While the arcade's screen was oriented vertically, standard television sets were oriented horizontally. It appears that Frye intended to compensate by rotating the maze ninety degrees counter-clockwise. The escape tunnels appeared on the top and bottom, and the exit from the ghost pen was on the right side rather than the top. Despite the rotation, Pac-Man and the bonus vitamin still appear on the bottom portion of the screen, as in the arcade version.

Each of the game's four enemies only appears in one out of every four frames. Because of persistence of vision, this presents the illusion of having four flickering enemies on the screen at once. This is a limitation of the Atari 2600 itself rather than by design. The 2600 can only draw two custom player/missile graphics per television scanline, [cite web|url=|title=AtariAge - Atari 2600 Programming||accessdate=December 27|accessyear=2007] and Pac-Man is one of them. To allow multiple ghosts to appear horizontally on the screen at the same time, the software only shows one ghost at a time.

The flicker also makes the colors of the ghosts almost indiscernible (appearing to be a pale yellow or green), but the ghosts are in fact colored differently from one another (light shades of red, yellow, blue, and green, which do not stand out well against the saturated blue background). The eyes of the ghosts on the 2600 port spin constantly, while the eyes of the monsters in the arcade game indicate their direction of movement.

Other differences abound. Unlike in the arcade game, Pac-Man's mouth in the 2600 port continuously opens and closes, whether he is moving or not. Likewise, the Pac-Man sprite has a visible eye and always faces left or right, whether moving up and down or side to side. The dots in the original game became dashes in the 2600 port. All of the bonus fruit symbols were replaced by the same two-color rectangle, known as a vitamin.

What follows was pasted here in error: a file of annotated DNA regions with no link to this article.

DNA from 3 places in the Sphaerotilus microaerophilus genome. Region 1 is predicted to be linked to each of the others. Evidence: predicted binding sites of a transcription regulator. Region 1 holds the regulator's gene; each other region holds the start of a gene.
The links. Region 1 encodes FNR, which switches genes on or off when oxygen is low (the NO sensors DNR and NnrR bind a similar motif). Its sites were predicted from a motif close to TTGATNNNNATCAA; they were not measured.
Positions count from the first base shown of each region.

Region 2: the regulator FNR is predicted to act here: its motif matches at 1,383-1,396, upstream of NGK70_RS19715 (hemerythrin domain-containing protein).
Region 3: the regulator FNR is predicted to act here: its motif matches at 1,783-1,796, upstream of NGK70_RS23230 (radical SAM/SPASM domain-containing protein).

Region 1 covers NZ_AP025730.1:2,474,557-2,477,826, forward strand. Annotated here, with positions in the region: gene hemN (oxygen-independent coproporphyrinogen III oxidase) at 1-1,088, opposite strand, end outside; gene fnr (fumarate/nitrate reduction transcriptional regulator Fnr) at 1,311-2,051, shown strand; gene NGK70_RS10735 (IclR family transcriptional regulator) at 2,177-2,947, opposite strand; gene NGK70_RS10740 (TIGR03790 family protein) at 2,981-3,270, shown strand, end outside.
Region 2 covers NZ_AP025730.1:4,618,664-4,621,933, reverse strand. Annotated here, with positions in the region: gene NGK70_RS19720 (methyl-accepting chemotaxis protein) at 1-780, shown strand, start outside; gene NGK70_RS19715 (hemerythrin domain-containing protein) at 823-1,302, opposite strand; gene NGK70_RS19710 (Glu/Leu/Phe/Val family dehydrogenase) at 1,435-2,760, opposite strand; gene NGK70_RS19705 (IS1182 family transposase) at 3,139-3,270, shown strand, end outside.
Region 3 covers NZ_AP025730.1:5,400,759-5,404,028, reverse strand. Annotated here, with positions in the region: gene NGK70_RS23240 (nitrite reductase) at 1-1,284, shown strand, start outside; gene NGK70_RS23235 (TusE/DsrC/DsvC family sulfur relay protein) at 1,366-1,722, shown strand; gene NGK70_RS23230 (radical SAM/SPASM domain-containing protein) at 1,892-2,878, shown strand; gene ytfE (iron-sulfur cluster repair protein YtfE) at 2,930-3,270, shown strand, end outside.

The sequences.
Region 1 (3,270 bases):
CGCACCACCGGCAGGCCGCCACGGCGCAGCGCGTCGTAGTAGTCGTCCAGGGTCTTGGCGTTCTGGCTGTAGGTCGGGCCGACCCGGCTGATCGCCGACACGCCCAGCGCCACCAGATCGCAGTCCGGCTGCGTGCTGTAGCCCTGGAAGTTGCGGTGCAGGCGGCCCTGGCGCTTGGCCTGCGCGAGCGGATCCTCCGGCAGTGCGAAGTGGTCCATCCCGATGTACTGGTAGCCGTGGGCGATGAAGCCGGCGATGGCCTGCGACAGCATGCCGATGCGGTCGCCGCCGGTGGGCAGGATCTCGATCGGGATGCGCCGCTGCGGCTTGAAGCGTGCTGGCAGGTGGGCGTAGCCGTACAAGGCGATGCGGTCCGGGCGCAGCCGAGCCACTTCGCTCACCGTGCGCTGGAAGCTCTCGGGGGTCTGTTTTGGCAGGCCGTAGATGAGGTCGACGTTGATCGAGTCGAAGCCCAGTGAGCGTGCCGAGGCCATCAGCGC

The ever-present siren wail from the arcade is missing entirely. A siren is only persistent during the beginning of the ghosts' blue time after Pac-Man eats a power pill. The sound of eating the dots was also changed: on the 2600 port it is a harsh "baamp baamp" sound, unlike the arcade version's distinctive "wakka wakka." The introduction jingle was substantially shortened to four notes.


To imitate the distinct behavior patterns of the original ghosts, Tod Frye made one fast and smart, one slow and smart, one fast and dumb, and one slow and dumb. The distinction between "dumb" and "smart" ghosts is that dumb ghosts follow a pseudo-random path through the maze, while smart ghosts move toward Pac-Man by the shortest path they can find.

Scores in the game are generally reduced by a factor of 10 (e.g. dots are worth 1 point instead of 10, the first blue ghost is worth 20 points instead of 200, etc.). Additionally, an extra life is awarded upon the completion of every stage instead of just once at 10,000 points.


External links

* [ AtariAge entry for 2600 "Pac-Man"]
* [ The original television commercial at Game Pressure]